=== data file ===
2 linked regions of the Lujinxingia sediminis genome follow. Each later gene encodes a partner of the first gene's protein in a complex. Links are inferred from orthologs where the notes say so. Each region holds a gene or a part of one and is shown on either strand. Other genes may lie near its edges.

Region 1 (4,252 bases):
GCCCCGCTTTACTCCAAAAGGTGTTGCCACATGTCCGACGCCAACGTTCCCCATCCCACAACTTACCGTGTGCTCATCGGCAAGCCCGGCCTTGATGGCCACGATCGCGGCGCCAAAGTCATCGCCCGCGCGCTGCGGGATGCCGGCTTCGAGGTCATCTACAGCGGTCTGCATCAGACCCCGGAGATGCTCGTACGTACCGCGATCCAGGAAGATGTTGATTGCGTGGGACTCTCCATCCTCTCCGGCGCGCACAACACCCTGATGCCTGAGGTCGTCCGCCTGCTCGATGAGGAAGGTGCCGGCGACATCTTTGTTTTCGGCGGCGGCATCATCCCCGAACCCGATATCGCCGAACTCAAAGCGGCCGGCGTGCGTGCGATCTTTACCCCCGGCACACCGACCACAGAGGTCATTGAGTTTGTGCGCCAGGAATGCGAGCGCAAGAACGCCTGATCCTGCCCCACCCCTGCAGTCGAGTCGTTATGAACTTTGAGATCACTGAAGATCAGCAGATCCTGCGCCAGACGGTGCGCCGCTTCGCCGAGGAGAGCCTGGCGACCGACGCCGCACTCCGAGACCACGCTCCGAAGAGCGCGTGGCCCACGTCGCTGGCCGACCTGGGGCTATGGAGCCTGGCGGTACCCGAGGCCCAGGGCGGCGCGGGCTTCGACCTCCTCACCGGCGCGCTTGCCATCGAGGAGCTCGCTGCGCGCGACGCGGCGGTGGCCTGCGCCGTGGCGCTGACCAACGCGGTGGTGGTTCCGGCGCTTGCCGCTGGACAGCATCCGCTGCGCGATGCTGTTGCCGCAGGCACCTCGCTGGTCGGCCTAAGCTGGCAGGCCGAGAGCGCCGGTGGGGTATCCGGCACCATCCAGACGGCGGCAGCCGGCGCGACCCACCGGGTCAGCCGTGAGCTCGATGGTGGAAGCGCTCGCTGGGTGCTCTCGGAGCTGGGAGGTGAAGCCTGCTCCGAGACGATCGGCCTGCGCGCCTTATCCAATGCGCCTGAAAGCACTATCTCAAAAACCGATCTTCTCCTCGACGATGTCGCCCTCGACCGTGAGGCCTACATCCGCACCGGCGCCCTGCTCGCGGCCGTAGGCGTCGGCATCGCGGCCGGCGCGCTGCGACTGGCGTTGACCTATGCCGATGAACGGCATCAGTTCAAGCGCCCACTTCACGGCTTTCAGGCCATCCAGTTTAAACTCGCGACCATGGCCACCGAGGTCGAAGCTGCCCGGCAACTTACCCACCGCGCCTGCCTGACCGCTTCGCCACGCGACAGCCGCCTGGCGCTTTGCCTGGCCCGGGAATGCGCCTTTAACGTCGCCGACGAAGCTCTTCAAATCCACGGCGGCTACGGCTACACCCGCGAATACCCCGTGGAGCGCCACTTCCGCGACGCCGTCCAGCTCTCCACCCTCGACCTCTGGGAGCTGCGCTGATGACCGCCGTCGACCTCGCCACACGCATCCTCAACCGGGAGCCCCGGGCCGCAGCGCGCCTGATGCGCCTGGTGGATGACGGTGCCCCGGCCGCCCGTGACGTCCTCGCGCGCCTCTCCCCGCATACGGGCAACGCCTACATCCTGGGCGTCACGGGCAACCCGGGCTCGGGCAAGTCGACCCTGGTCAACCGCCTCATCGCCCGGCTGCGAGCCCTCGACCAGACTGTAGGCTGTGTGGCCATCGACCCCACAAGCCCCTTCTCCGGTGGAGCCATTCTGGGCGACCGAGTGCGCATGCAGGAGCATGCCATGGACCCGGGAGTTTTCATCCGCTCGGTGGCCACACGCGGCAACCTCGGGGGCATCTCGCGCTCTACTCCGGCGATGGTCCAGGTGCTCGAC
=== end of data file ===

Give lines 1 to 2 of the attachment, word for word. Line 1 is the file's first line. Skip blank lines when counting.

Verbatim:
2 linked regions of the Lujinxingia sediminis genome follow. Each later gene encodes a partner of the first gene's protein in a complex. Links are inferred from orthologs where the notes say so. Each region holds a gene or a part of one and is shown on either strand. Other genes may lie near its edges.

Region 1 (4,252 bases):